It's been an arduous journey, but Lyra and Will wouldn't settle for anything less. Philip Pullman's trilogy of metaphysical adventure novels has finally made its stage debut.
A coming-of-age story with a difference, Pullman's irreligious universe of parallel worlds and humans that are ultimately stronger than their creator, has enraged a few and enchanted many. Nicholas Wright took on a mighty task adapting what many fans will maintain is untouchable material. Did he stay true to its spirit? Well, yes and no. With three hefty volumes condensed into two three-hour chunks, naturally much is excised.
But Pullmanites may struggle most with the tinkerings Wright has made to their favourite characters and he has the cheek to re-write Lyra and Will as 20-somethings - in the book they are no more than teenagers. But once you have adjusted to another person's interpretation, it's clear that Wright's done a pretty faithful job. Inevitably, some of the magic is lost in the extra exposition needed to keep the story moving, but director Nicholas Hytner never slackens the pace and his actors, crucially, are captivating.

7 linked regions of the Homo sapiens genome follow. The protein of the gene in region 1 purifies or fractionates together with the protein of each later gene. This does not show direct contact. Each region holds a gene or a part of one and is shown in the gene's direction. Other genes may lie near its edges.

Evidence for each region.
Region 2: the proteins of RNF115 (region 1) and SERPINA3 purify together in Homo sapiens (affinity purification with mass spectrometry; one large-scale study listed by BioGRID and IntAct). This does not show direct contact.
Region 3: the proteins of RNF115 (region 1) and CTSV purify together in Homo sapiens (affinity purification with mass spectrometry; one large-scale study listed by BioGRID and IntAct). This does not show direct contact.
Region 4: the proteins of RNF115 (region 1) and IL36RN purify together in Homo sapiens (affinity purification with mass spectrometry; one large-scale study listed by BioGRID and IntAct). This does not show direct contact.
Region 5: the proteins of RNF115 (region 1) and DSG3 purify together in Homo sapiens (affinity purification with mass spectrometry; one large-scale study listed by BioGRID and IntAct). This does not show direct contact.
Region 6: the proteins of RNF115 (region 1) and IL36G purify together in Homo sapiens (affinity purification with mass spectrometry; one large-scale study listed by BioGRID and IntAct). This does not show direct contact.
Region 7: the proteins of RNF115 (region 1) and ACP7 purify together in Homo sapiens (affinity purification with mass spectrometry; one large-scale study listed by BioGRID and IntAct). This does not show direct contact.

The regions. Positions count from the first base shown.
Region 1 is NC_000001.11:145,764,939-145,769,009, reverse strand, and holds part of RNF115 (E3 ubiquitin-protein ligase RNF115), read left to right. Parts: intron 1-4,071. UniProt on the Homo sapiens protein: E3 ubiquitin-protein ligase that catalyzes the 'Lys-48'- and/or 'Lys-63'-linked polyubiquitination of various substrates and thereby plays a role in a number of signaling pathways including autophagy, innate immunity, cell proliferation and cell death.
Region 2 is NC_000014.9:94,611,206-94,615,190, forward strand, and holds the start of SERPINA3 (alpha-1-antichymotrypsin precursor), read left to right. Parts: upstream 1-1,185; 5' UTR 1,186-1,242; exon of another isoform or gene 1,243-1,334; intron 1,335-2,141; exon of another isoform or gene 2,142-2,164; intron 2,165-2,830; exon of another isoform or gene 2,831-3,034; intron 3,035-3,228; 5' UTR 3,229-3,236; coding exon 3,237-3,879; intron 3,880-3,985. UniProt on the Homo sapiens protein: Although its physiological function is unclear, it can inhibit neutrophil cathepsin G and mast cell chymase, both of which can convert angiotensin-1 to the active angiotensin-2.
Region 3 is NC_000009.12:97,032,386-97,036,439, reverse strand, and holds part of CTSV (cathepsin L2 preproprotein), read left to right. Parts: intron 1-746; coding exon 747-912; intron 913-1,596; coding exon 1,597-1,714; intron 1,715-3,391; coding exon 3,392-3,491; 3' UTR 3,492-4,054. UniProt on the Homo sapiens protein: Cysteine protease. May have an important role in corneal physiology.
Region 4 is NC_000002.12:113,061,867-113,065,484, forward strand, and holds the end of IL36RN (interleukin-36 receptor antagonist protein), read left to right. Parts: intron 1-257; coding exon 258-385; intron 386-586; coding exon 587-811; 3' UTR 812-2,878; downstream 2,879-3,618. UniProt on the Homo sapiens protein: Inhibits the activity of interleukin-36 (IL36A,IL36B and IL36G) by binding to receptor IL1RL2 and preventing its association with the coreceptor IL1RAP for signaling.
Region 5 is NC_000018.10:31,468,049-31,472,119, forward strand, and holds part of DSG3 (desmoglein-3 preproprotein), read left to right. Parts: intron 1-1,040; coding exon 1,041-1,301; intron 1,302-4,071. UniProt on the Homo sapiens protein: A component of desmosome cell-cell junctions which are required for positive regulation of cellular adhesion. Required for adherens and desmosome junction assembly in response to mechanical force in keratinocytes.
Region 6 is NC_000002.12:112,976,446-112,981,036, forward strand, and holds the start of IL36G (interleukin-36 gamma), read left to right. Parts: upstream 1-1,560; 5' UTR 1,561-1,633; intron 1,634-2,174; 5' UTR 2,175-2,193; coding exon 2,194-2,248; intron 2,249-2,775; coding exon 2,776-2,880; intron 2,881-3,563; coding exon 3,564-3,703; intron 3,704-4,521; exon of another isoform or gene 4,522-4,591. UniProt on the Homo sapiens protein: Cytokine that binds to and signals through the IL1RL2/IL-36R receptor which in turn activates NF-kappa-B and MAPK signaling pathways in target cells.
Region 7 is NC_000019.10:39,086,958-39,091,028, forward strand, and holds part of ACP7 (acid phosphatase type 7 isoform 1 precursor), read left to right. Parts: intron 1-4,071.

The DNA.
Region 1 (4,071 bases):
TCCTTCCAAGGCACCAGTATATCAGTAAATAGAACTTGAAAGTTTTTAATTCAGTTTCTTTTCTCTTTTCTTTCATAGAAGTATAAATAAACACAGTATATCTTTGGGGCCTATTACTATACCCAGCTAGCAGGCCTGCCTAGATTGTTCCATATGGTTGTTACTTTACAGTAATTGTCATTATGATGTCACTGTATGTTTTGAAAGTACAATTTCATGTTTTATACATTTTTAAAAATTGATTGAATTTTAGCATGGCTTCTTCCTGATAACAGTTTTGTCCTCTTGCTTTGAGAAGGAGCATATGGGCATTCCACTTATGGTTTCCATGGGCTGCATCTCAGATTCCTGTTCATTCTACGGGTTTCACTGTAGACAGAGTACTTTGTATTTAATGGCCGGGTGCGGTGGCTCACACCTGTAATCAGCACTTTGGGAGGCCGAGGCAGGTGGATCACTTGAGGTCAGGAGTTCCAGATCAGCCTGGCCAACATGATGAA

Anna Maxwell Martin, on whose performance much of the show's success depends, proves as bolshy and heartfelt a Lyra as anyone could hope for. Her partner in crime, Dominic Cooper's Will, is similarly persuasive. Patricia Hodge captures Mrs Coulter's malevolent love perfectly, while Timothy Dalton's gruff, no-nonsense Lord Asriel is a rugged breath of fresh air. Giles Cadle's designs, are literal but satisfying - a grimy bus stop for the Oxford that exists in Will's world, and the lights of the Aurora shimmer across the backdrop. The characters' daemons, perhaps one of the trickiest parts to stage, are delicate wisps of puppets, propped on shoulders or swishing along the floor. Hytner, faced with a mammoth theatrical challenge, seems to have pulled it off.